Monica Byrne’s The Girl In the Road is, fundamentally, one of those novels of the road, all about a journey both physical and (inevitably) spiritual and metaphorical and what-not as well. In fact, it’s actually two of those stories, told interweavingly, and with the relationship between them unclear for a while.
So Byrne, who is “an American able-bodied, middle-class, mostly straight cis white” woman, has written an essay arguing that people like her should write stories about… well, the protagonist of this story: a queer mentally-ill Indian woman (who is in a relationship with a trans woman). I don’t have any opinion worth noting about the ethics of that argument, but from the purely artistic side, I think this novel argues against her.
Because while I’m sure Byrne did a ton of research and tried to write from experience and ran it by sensitivity readers and what-not, the protagonist just seemed a bit… off. She read like… well, like she was someone with Byrne’s background, rather than the background she actually has in the story. (And no, this isn’t just my seeing what I expected. I actually assumed at first that Byrne was Indian despite her name, and only when the book was feeling a bit weird, I googled her, and found that essay.)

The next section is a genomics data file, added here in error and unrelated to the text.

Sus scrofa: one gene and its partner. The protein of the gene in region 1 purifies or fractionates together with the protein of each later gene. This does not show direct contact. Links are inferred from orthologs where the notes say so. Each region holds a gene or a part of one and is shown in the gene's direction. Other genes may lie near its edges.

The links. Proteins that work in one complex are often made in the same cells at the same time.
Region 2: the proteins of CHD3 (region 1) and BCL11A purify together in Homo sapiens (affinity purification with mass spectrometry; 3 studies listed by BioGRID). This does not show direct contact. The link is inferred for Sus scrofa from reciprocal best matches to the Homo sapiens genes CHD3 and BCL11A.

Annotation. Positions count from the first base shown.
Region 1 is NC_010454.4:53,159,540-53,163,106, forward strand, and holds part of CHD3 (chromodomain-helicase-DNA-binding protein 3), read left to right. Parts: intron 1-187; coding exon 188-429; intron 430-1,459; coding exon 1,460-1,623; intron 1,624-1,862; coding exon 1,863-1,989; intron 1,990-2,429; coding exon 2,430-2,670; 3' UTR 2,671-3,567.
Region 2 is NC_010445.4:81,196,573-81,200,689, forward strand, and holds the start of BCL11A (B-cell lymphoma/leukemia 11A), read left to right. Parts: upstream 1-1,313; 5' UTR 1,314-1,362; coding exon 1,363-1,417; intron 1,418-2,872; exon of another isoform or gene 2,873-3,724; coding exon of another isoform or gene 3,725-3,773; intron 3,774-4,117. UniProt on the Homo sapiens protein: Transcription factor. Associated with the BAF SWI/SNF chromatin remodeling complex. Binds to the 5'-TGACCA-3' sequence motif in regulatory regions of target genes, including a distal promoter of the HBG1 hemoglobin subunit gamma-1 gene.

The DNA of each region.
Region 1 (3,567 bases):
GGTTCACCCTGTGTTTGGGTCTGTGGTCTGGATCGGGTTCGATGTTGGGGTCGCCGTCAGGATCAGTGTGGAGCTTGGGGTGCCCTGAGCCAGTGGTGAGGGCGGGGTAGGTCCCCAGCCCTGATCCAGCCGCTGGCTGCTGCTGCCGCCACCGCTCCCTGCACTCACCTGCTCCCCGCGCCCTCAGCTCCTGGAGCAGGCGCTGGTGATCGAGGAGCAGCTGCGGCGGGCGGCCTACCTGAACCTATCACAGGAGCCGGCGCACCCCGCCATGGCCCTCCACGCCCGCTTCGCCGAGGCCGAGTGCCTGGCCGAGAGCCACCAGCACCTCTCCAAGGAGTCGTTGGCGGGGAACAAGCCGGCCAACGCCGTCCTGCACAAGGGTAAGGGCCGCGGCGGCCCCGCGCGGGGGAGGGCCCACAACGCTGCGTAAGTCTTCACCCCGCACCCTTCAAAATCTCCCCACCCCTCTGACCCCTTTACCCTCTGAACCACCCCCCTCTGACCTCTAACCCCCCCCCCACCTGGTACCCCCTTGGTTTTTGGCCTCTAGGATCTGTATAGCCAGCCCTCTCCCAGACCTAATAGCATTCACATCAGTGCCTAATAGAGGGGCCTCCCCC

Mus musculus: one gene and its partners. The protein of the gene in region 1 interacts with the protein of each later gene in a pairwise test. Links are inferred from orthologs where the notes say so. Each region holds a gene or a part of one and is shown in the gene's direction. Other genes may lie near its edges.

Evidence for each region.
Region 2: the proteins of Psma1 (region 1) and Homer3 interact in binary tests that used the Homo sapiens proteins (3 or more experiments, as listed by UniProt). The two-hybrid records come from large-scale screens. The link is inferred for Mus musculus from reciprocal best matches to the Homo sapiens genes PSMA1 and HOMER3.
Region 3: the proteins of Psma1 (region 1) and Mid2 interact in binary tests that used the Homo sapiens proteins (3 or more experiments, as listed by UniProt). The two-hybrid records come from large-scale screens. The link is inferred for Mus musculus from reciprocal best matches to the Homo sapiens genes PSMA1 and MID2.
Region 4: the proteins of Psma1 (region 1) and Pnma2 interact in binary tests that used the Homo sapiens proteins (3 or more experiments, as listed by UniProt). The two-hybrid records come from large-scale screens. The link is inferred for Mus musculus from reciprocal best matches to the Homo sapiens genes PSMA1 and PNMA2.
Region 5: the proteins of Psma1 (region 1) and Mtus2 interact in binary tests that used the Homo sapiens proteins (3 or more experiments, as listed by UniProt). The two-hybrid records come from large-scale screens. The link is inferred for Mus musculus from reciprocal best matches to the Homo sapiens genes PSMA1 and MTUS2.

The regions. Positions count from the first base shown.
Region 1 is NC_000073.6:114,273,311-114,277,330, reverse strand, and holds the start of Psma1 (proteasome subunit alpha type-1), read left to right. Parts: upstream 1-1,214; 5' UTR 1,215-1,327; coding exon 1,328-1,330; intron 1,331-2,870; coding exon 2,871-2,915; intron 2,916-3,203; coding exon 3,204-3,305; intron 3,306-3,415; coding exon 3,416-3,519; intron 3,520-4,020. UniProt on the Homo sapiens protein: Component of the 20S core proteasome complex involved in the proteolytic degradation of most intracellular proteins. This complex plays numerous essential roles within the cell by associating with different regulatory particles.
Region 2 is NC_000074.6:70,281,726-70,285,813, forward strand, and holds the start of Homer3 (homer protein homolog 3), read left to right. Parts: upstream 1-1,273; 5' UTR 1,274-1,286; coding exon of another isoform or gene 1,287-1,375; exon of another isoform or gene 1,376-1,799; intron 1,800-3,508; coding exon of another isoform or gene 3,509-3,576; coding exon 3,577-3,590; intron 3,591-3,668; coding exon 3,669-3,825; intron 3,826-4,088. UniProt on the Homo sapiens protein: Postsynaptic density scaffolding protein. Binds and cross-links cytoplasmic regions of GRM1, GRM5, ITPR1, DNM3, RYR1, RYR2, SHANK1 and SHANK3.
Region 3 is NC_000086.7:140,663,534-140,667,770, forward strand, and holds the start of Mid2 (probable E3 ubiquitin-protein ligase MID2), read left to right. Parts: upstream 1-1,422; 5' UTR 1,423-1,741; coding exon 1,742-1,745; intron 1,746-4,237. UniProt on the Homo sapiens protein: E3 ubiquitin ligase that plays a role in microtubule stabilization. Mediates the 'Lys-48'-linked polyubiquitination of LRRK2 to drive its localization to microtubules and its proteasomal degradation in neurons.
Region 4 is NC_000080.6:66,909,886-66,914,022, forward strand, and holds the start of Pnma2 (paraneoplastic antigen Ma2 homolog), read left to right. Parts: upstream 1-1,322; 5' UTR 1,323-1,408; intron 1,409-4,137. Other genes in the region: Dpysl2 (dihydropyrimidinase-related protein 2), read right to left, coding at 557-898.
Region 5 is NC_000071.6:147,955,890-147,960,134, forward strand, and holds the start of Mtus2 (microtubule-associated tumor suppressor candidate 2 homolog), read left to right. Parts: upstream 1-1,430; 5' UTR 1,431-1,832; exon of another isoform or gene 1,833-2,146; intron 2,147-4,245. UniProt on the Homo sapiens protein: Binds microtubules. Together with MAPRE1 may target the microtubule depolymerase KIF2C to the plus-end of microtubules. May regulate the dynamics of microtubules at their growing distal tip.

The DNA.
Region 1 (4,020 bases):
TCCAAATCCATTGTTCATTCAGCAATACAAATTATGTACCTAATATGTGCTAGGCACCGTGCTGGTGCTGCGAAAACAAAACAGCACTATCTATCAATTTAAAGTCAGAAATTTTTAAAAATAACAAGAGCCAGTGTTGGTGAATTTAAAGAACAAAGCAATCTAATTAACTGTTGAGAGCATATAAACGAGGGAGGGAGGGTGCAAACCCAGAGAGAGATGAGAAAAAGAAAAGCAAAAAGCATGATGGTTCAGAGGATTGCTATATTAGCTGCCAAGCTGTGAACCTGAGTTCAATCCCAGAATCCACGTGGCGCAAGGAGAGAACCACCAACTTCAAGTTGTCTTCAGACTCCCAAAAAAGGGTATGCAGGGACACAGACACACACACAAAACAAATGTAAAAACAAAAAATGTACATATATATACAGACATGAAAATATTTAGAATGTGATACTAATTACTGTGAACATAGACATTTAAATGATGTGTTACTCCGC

But I don’t know, it’s not like the story would be improved if the protagonist were a white girl from Massachusetts. And you could make a case that this is set in the future when India is a prosperous and dominant world power, so maybe an Indian woman of that time should feel more like a modern American. Ultimately, my biggest problem with the novel isn’t about that anyway—it is, simply, that it’s unpleasant to read a first-person travelogue when you super-hate the protagonist, who is basically a straight-up antihero, just doing a string of horrid things for the whole book.
Obviously lots of people love them a good antihero—antihero shit is a super-popular genre. And at least this one isn’t yet another angry white dude, so there’s that. But yeah, still not for me. If you like your protagonists unpleasant and unconvincing, you’ll probably enjoy this a lot more than I did.